“I will never forget talking with my friends roughly a week before the start of our freshman year and trying to coordinate our arrival so that we wouldn’t have to walk into school alone,” she said.
“I feel very fortunate to know the THS graduating class came through those doors together, and we will be entering the next chapter of our lives the same way,” the salutatorian added.
Davis noted that on element that played a vital role in their success was “involvement.” She noted that in the years to come, it will be important that the seniors continue to become involved with others and to “take the time to invest in the lives of those around us.”
She noted that during the past year she was fortunate to be involved with the Senior Leadership Team at THS.
“For those of you who don’t know what this is or what we are about, I will take a moment so share with you our motto: I C.A.R.E. This stands for Investing in my high school Community through Attitude, Respect and Encouragement.”
Davis noted that as her senior year began to come to an end, she had moments of panic regarding her future, but found that by trusting in God, she gained confidence that she will chose the right direction.
“There is no guarantee the roads of our lives will be easy to follow, but by trusting God we can know He will always point us in the right direction,” she noted.
“Trinity High School has given me a lot to take with me. My lessons learned haven’t simply come while in the classroom, but from the people sitting in those classrooms with me. I could not be more proud of my classmates. We have laughed together, cried together, but most importantly we have grown together,” Davis added.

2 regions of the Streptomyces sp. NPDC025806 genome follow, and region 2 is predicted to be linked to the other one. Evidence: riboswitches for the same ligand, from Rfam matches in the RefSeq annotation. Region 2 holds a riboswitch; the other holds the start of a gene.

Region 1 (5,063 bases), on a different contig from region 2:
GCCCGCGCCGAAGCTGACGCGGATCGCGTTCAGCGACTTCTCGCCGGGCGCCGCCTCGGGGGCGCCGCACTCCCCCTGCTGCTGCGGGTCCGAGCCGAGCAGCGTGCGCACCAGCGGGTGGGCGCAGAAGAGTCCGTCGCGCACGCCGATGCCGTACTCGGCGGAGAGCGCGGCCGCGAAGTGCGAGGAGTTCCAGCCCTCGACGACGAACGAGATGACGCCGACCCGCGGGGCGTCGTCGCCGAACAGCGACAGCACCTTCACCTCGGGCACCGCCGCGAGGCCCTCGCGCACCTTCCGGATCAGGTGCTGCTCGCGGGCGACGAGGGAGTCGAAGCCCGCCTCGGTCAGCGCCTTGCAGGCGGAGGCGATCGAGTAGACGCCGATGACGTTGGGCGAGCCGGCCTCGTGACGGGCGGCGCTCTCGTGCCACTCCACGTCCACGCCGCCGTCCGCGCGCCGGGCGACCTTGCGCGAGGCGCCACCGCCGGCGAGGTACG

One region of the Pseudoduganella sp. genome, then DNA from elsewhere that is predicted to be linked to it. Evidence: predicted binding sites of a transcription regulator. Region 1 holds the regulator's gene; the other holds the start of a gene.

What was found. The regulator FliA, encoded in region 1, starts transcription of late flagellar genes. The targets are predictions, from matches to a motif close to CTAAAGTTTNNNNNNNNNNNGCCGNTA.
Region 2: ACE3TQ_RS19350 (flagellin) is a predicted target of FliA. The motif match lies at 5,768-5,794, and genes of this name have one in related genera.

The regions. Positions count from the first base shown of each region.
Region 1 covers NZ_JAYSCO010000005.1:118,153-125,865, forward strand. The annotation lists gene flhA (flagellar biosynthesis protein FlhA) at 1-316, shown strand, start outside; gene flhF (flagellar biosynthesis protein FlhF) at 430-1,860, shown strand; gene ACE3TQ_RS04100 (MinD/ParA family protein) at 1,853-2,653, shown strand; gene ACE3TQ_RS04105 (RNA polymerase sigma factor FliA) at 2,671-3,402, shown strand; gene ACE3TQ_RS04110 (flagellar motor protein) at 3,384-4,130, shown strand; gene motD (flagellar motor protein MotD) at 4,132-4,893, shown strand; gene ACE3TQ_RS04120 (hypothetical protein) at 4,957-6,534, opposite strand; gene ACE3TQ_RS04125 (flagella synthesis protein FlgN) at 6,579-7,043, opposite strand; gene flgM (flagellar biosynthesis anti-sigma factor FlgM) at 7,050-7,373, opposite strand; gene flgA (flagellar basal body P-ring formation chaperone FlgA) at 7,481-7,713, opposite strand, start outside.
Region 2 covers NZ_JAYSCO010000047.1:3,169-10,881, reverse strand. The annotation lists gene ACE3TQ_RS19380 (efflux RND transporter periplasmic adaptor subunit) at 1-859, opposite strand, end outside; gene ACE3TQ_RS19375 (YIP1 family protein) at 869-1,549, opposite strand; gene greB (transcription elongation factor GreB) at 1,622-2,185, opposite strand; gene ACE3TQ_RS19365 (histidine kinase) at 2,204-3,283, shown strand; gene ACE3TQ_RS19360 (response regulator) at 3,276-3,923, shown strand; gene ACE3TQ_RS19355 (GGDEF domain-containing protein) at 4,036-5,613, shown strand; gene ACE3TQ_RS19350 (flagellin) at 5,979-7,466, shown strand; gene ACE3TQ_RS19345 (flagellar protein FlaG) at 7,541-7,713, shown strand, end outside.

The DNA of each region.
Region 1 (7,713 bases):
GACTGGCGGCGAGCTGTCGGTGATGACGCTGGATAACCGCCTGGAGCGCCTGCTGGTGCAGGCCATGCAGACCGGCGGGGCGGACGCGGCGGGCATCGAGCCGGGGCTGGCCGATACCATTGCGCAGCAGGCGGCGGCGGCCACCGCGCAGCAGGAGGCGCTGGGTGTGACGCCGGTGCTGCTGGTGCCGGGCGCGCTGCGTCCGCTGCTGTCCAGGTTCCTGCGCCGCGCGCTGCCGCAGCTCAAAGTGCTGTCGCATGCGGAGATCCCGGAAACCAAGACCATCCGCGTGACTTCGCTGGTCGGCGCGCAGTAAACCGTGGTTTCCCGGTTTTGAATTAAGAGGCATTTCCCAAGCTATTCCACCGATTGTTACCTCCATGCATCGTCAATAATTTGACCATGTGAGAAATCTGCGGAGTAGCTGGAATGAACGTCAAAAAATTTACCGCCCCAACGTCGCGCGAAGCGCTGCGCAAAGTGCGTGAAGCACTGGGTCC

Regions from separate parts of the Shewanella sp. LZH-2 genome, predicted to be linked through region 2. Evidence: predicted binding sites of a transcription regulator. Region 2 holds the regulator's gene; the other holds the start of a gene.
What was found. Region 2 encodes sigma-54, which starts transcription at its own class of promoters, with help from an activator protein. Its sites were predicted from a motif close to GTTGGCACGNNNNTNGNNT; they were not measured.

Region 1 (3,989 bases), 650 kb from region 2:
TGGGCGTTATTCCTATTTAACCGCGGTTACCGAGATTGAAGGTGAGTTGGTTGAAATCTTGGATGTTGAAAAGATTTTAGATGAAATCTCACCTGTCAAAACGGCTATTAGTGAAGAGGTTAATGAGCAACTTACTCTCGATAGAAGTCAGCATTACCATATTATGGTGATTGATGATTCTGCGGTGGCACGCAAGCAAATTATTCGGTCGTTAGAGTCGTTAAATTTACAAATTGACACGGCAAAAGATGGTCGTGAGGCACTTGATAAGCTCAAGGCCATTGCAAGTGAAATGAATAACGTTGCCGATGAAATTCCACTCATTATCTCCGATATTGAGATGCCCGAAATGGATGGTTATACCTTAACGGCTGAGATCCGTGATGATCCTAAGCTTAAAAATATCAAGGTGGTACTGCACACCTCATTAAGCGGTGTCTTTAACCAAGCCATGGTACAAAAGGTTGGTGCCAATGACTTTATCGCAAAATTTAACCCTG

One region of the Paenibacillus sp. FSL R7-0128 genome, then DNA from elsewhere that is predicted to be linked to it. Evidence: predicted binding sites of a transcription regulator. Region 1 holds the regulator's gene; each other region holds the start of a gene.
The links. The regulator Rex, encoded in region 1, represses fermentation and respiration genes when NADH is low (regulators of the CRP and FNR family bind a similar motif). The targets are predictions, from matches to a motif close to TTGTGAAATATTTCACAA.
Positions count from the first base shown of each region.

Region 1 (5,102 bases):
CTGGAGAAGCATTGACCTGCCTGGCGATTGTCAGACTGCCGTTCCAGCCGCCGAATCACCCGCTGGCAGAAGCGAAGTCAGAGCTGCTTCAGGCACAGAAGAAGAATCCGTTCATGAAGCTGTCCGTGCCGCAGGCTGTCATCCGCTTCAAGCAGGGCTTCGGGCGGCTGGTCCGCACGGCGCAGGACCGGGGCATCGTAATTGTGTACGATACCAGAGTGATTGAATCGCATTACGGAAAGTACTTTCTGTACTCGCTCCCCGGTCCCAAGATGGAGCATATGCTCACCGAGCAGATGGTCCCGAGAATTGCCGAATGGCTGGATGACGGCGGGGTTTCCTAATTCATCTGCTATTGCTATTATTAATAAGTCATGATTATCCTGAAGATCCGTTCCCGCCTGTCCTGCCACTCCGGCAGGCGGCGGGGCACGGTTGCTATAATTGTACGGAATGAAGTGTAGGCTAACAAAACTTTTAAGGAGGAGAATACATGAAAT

Held Saturday night at the Burning Hope Baptist Church, the local charter school paid tribute to its graduates, not all of whom could attend.
Because the school allows students to complete their educational requirements at their own pace, many of the class members have been out of school for some time and are already involved in work, the military or college.
In his valedictory address, McCaleb voiced his thanks to his family and teachers for helping him reach this milestone in his life.
“These past four years were the most challenging of our lives,” he said. “We knew in order to become better citizens, we needed to get an education to be productive in our world.
“Tonight our high school life comes to an end. We should be proud of ourselves as we leave this ceremony tonight for against all odds, we did it!” he added.
McCaleb voiced his appreciation to the Eagle faculty for urging their students to do the best they could and to their parents and guardians for helping them “through these crazy teenage years.”
“But through all of this, our parents and teachers, friends and classmates – you people in this room tonight – you wanted us to succeed and indeed we have.
“Thank you parents, teachers and the people who are here – you are the ones who cares – you are the ones that were there for us,” he added.
Filing in for the absent salutatorian, Foster noted that he was chosen by his fellow graduates to give the opening address.
He also expressed his thanks to the teachers and staff at Eagle Academy for their help and offered a special thank you to Principal Herschel Brannen for his “time and patience to put up with all us students this year.”
“I can speak for all the students and teachers when I say thank God it’s over,” Foster said. “Even though most of us had a hard time when we first came here we have all come a long way and I am proud to be a part of Eagle Academy’s Class of 2008.”